In the Southeast there are many signs to remind us that summer is on its way. We’re reminded the first time it’s not pitch dark 8 minutes after we get off work, we’re reminded every time we pull half a dozen inch worms off our shirts after a daily jog. But few reminders are more uniquely Carolina than the blooming of the spider lilies at Landsford Canal State Park in Catawba, SC.
The Landsford Canal was originally built around 1820 as a way to help barges navigate a 2-mile section of the Catawba River that’s chock full of rocky shoals. After about 14 years of use the railway came along and eliminated the need for this form of commercial transportation. The area was originally owned by an early settler named James Land and was once used as a river crossing by local Indian tribes as well as American armies during the Revolutionary and Civil Wars. While the shoals in this part of the river may have made for treacherous barge travel, they also created the perfect environment for spider lilies to flourish.
Each year between mid-May and mid- June, thousands of Hymenocallis Coronaria (spider lilies to you and me) coordinate a spectacle of white blooms unmatched anywhere in the world. As the largest known stand of these lilies, the show brings thousands of visitors each year to this state park.
Though definitely the highlight of this park, the flowers aren’t the only inhabitants worth a look. Since the mid 1990’s a pair of Bald Eagles have taken up residence here. Bald eagles mate for life (presumably to avoid deciding who gets the nest in a break up), and this pair has been hatching a new generation of birds for 20 years. Eggs hatch in early April and the young eagles will take their first flight around June first. This means that the eagles just so happen to be most active during the heart of the lily bloom, gathering food and teaching their young how to fly.
There are several ways to see the lilies and watch for eagles. On foot you can walk the nature and canal trail, part of the Carolina Thread Trail System , in the park. About a 1.5 mile one-way walk will get to the blooms and to an information kiosk where you can read the history of the canal. Bathrooms, a playground, and park map are located at the northern access (2051 Park Dr, Lancaster SC).
If you’d like a more personal experience, hop in a boat. “The best way to experience the lilies in bloom is in a kayak,” says Scott Thrift, a local guide and owner of Thrifty Adventures. “You can get up close and even take a selfie with them,” says Thrift. Although Thrift admitted he couldn’t believe he just used the term "selfie", hundreds of people will follow his advice this spring and paddle this section of the river.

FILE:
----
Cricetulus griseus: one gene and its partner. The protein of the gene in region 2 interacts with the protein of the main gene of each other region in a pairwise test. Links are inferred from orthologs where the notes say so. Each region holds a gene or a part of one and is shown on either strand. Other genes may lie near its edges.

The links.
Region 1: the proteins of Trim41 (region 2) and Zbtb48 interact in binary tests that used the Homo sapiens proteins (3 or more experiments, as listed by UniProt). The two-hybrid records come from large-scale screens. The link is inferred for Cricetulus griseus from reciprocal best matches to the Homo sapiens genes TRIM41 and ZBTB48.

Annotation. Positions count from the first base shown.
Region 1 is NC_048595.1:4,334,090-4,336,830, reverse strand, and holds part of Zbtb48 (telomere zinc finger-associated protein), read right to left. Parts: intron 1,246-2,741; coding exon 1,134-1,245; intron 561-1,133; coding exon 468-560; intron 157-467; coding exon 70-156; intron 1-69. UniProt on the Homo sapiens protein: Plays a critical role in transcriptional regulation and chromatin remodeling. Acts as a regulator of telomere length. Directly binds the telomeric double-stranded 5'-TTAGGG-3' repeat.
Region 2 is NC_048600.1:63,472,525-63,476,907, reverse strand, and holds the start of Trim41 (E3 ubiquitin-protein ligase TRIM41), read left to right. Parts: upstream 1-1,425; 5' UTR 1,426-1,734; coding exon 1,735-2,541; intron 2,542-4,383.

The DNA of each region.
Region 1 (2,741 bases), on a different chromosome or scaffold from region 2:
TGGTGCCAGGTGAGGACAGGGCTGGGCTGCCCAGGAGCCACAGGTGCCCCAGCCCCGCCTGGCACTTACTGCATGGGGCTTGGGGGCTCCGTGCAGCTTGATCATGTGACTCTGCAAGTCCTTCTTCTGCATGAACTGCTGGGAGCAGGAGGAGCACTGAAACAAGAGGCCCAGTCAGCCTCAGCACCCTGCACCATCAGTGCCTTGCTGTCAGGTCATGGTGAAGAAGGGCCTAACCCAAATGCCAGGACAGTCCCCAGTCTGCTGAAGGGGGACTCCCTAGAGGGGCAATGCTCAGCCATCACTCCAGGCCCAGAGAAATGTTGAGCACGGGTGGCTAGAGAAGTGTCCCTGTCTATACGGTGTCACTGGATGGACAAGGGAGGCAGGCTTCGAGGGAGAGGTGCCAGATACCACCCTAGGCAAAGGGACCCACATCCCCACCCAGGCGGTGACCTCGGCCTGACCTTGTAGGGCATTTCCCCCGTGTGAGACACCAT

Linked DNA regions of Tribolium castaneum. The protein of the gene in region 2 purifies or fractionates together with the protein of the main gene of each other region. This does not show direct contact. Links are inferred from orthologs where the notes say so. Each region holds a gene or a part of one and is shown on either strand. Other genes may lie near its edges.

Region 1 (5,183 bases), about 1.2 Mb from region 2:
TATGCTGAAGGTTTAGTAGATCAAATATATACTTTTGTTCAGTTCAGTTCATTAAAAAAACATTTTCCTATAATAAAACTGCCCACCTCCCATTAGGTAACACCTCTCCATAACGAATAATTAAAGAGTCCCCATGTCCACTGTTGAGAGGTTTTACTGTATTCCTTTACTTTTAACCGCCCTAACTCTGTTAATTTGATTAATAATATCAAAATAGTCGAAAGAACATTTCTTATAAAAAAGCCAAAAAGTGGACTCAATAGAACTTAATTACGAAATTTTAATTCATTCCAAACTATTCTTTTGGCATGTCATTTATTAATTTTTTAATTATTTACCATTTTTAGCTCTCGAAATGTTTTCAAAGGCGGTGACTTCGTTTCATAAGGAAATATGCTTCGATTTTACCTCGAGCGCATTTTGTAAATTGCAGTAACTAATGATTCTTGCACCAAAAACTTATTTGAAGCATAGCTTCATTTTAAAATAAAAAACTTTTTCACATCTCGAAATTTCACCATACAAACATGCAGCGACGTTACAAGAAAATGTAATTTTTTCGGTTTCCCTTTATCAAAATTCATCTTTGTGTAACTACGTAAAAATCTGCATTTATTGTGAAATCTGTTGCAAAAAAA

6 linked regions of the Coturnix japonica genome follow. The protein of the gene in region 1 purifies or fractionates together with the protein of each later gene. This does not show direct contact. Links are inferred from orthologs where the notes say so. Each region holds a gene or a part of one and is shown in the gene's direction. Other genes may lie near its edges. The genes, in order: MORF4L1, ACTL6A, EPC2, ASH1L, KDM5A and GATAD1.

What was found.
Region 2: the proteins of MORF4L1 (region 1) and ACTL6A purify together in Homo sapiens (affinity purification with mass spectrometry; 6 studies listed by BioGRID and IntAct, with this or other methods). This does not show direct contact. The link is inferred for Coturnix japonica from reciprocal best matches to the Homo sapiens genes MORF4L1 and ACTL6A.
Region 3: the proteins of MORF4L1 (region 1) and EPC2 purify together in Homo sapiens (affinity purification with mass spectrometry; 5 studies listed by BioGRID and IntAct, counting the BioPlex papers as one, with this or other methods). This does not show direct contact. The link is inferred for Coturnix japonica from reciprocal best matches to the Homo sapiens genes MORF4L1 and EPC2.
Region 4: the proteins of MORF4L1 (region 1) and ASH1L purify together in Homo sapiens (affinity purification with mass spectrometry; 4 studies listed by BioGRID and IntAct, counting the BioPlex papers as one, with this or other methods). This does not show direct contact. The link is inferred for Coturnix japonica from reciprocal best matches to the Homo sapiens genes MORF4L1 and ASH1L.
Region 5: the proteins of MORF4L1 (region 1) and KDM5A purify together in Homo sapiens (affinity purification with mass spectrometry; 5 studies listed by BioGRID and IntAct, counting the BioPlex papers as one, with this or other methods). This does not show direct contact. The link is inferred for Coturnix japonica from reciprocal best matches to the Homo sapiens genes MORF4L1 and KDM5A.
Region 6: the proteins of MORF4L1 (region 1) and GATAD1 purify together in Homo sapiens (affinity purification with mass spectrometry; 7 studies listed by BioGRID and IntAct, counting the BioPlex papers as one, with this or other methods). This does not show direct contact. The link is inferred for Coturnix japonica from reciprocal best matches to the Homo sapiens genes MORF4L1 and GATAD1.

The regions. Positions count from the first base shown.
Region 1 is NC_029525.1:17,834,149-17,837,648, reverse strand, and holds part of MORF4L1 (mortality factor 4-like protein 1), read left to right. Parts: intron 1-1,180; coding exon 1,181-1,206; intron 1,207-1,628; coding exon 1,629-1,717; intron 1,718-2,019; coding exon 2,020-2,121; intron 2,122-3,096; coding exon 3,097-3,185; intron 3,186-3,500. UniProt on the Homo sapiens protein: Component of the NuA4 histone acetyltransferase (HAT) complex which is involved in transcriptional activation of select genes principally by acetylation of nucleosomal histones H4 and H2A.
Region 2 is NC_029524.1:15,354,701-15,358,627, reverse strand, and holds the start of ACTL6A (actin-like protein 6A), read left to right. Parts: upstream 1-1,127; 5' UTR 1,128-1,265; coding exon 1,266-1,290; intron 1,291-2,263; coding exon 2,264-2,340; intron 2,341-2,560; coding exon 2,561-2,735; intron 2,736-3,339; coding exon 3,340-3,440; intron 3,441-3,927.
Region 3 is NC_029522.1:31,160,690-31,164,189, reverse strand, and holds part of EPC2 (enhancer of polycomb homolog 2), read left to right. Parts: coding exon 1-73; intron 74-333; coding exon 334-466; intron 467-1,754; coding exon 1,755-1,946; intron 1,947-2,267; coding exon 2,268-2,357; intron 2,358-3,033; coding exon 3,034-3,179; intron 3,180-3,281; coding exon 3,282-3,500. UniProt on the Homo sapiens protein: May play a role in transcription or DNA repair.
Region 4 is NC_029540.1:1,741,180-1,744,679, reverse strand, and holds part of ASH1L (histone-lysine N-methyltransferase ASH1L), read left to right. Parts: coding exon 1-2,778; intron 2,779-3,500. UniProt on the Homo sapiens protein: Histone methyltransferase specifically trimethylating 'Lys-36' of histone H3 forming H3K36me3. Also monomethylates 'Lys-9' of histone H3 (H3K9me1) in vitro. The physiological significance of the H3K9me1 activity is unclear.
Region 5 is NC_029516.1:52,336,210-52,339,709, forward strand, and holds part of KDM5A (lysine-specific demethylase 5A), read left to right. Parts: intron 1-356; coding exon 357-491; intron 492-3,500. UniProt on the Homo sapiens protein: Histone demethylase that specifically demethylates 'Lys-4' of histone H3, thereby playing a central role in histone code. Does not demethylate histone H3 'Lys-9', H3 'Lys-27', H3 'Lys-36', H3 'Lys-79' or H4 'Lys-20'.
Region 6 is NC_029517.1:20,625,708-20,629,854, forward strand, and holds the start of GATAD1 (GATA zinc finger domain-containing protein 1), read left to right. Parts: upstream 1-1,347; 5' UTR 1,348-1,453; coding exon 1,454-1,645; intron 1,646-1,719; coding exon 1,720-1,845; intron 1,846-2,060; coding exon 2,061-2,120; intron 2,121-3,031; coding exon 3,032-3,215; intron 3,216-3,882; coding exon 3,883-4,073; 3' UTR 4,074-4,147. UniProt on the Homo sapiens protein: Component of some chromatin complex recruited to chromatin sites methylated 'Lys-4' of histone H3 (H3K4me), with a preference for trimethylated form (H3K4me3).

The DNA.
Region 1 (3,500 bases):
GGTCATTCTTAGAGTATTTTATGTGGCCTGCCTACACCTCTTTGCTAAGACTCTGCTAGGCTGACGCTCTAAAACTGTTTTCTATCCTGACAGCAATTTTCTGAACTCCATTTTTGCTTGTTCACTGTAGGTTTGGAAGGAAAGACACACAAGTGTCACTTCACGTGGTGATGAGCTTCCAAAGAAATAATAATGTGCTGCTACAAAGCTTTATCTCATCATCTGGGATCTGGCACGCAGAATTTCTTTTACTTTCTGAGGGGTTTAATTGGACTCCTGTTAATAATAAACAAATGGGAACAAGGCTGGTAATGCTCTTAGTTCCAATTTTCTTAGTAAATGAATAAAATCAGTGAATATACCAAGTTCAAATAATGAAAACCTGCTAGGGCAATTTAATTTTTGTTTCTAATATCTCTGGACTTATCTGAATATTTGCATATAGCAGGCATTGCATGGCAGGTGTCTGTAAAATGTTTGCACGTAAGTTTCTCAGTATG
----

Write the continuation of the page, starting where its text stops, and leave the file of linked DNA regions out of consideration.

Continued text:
If you put in at the northern end of the park, you can expect to spend an hour or two making your way down to the takeout at the southern end. There is a short distance you’ll have to tote your boat from the parking lot to the water. Keep in mind the same shoals that give the lilies a place to grow also create class I and II rapids (sometimes class III when the water is high). The rapids are not difficult to traverse- in fact, most paddlers will use flat water boats- but it should be said that this is not the place to learn how to kayak. It’s best to go with someone with experience. There are several options for guided trips like those run by Thrifty Adventures . If you do bring your own boat, make sure you have all the right safety equipment. A PFD and sunscreen are the most essential. You’ll also want to check water levels. The State Park website can help and so can the rangers. Finally, you’ll need a car drop to get your boat back to the starting point. A mile and a half is a long walk with a kayak.
After a long, enjoyable day spent spider lily stalking and eagle chasing, you’ll probably want to stop for a bite and a beer. Millstone Pizza and Taphouse in Fort Mill offers some of the best pies in the area, a full menu of salads and sandwiches, and a quality selection of microbrews on tap.